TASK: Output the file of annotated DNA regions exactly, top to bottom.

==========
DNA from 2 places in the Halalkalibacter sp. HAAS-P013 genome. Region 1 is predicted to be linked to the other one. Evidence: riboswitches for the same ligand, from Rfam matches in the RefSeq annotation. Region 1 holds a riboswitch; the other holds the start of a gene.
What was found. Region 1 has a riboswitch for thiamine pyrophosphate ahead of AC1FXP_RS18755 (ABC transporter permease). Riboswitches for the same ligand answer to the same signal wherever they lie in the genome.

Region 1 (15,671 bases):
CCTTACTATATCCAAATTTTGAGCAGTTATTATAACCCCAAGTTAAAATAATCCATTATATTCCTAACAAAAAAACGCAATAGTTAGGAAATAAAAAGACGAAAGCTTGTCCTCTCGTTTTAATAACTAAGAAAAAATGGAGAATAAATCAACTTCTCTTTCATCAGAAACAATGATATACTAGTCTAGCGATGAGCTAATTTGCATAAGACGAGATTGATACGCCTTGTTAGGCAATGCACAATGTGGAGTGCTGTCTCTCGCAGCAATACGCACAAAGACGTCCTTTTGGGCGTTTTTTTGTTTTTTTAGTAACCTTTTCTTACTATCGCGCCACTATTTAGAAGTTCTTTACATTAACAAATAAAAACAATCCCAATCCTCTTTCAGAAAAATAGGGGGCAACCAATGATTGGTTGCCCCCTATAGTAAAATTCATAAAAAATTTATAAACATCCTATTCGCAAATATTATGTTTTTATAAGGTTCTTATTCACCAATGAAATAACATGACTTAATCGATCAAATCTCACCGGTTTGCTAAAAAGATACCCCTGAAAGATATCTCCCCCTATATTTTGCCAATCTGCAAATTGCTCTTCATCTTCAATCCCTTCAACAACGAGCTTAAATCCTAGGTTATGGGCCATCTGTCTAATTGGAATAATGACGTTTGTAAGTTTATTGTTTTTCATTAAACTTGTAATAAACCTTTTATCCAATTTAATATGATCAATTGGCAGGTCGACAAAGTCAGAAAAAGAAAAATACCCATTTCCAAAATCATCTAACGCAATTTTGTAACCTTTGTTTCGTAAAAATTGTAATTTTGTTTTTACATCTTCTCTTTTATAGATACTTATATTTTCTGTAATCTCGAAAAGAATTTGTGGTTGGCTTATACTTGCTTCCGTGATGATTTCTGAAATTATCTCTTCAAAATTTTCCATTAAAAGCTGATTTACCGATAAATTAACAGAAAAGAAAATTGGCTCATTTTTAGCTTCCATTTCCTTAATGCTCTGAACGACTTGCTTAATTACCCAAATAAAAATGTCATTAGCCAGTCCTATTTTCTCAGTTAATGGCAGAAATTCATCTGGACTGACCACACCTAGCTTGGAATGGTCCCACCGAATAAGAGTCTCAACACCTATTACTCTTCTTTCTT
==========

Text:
DNA from 2 places in the Halalkalibacter sp. HAAS-P013 genome. Region 1 is predicted to be linked to the other one. Evidence: riboswitches for the same ligand, from Rfam matches in the RefSeq annotation. Region 1 holds a riboswitch; the other holds the start of a gene.
What was found. Region 1 has a riboswitch for thiamine pyrophosphate ahead of AC1FXP_RS18755 (ABC transporter permease). Riboswitches for the same ligand answer to the same signal wherever they lie in the genome.

Region 1 (15,671 bases):
CCTTACTATATCCAAATTTTGAGCAGTTATTATAACCCCAAGTTAAAATAATCCATTATATTCCTAACAAAAAAACGCAATAGTTAGGAAATAAAAAGACGAAAGCTTGTCCTCTCGTTTTAATAACTAAGAAAAAATGGAGAATAAATCAACTTCTCTTTCATCAGAAACAATGATATACTAGTCTAGCGATGAGCTAATTTGCATAAGACGAGATTGATACGCCTTGTTAGGCAATGCACAATGTGGAGTGCTGTCTCTCGCAGCAATACGCACAAAGACGTCCTTTTGGGCGTTTTTTTGTTTTTTTAGTAACCTTTTCTTACTATCGCGCCACTATTTAGAAGTTCTTTACATTAACAAATAAAAACAATCCCAATCCTCTTTCAGAAAAATAGGGGGCAACCAATGATTGGTTGCCCCCTATAGTAAAATTCATAAAAAATTTATAAACATCCTATTCGCAAATATTATGTTTTTATAAGGTTCTTATTCACCAATGAAATAACATGACTTAATCGATCAAATCTCACCGGTTTGCTAAAAAGATACCCCTGAAAGATATCTCCCCCTATATTTTGCCAATCTGCAAATTGCTCTTCATCTTCAATCCCTTCAACAACGAGCTTAAATCCTAGGTTATGGGCCATCTGTCTAATTGGAATAATGACGTTTGTAAGTTTATTGTTTTTCATTAAACTTGTAATAAACCTTTTATCCAATTTAATATGATCAATTGGCAGGTCGACAAAGTCAGAAAAAGAAAAATACCCATTTCCAAAATCATCTAACGCAATTTTGTAACCTTTGTTTCGTAAAAATTGTAATTTTGTTTTTACATCTTCTCTTTTATAGATACTTATATTTTCTGTAATCTCGAAAAGAATTTGTGGTTGGCTTATACTTGCTTCCGTGATGATTTCTGAAATTATCTCTTCAAAATTTTCCATTAAAAGCTGATTTACCGATAAATTAACAGAAAAGAAAATTGGCTCATTTTTAGCTTCCATTTCCTTAATGCTCTGAACGACTTGCTTAATTACCCAAATAAAAATGTCATTAGCCAGTCCTATTTTCTCAGTTAATGGCAGAAATTCATCTGGACTGACCACACCTAGCTTGGAATGGTCCCACCGAATAAGAGTCTCAACACCTATTACTCTTCTTTCTT